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    DVD releases: ‘Cosmos: A Spacetime Odyssey’

    Daniel Smith/FOX

    COSMOS: A SPACETIME ODYSSEY Astrophysicist Neil deGrasse Tyson updates Carl Sagan’s famed 1980 PBS science-documentary series. The 13 episodes were a surprise hit on Fox and the National Geographic Channel earlier this year. Extras: featurettes on “Cosmos” at the Library of Congress and Comic-Con, an interactive cosmic calendar. (20th Century Fox, $49.98; Blu-ray, $59.98)

    RAY DONOVAN: SEASON ONE Is this Showtime series a crime story? Character study? Family drama? Liev Schreiber plays a Boston guy who now works in LA as a “fixer” for a high-powered law firm. If that doesn’t keep Ray busy enough, his ex-con dad (Jon Voight) may or may not be informing on Ray’s activities to the FBI. (Showtime Entertainment, $55.98)

    DEVIL’S KNOT Atom Egoyan directs this 2013 retelling of the real-life story of three Arkansas teenagers falsely convicted of murder. Reese Witherspoon plays the mother of one of the teens. Colin Firth is the investigator who seeks justice. Also starring are Elias Koteas, Dane Dehaan, and Mireille Enos. Extras: making-of featurette, deleted scenes. (Image Entertainment, $29.96; Blu-ray, $34.97)


    OMAR Set in the moral quagmire of the occupied West Bank, Hany Abu-Assad’s film — a foreign language Oscar nominee this year — is told with a clarity that leaves you with fewer answers than before. Newcomer Adam Bakri plays the young hero, losing his political and personal innocence the hard way. (Adopt Films, $29.95; Blu-ray, $34.95)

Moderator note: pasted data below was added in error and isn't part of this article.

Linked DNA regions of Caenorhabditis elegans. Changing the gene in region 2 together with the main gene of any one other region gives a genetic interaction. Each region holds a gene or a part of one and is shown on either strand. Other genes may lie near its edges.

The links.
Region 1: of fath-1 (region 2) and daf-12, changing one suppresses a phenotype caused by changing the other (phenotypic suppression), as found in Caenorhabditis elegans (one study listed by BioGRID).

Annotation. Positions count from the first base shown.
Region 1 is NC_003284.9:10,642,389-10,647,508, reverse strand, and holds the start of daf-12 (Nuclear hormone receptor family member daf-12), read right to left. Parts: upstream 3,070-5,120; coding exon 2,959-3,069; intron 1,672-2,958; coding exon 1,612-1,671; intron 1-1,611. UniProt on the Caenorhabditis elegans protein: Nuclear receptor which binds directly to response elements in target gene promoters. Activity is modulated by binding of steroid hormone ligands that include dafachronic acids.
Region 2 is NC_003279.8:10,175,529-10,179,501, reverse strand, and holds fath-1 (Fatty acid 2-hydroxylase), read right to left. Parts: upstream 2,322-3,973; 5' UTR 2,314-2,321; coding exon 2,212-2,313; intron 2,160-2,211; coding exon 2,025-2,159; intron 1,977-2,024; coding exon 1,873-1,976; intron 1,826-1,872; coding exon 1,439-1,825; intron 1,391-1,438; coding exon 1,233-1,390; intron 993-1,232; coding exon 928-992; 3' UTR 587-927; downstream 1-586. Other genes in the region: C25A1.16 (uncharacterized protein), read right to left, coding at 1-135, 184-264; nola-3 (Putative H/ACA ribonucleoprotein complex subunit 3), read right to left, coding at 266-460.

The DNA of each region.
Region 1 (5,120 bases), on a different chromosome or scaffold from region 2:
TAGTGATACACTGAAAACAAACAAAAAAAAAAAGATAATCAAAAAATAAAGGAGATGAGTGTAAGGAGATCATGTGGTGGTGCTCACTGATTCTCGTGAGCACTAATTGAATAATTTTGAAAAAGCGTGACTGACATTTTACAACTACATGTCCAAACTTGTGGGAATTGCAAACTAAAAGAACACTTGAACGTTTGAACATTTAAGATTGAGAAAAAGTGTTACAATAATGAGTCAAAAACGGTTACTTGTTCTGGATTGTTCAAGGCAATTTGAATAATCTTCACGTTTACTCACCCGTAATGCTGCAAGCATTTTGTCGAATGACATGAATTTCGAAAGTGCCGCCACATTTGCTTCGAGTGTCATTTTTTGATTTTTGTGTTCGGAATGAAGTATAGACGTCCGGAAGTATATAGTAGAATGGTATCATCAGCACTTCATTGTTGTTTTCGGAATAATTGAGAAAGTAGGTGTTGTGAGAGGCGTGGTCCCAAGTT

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    ALAN PARTRIDGE The fatuous local radio DJ created by comic actor Steve Coogan has been bouncing around England since 1991 in various formats, but this is the character’s first big-screen iteration. It’s refreshingly small, rude, and funny — the cinematic equivalent of Marmite, but try some, you might like it. Extras: behind-the-scenes featurette. (Magnolia, $26.98; Blu-ray, $29.98)

    VISITORS There are many arresting shots in Godrey Reggio’s New Age documentary, all of them long takes backed by a droning Philip Glass score. They show the beauty of the human face or the tragic grandeur of derelict buildings and amusement parks. Together they convey the same banal environmentalist message as in Reggio’s films “Koyaanisqatsi” and “Powaqqatsi.” Extras: making-of featurette, interviews with Reggio and Glass. (New Video Group, $28.95; Blu-ray, $34.95)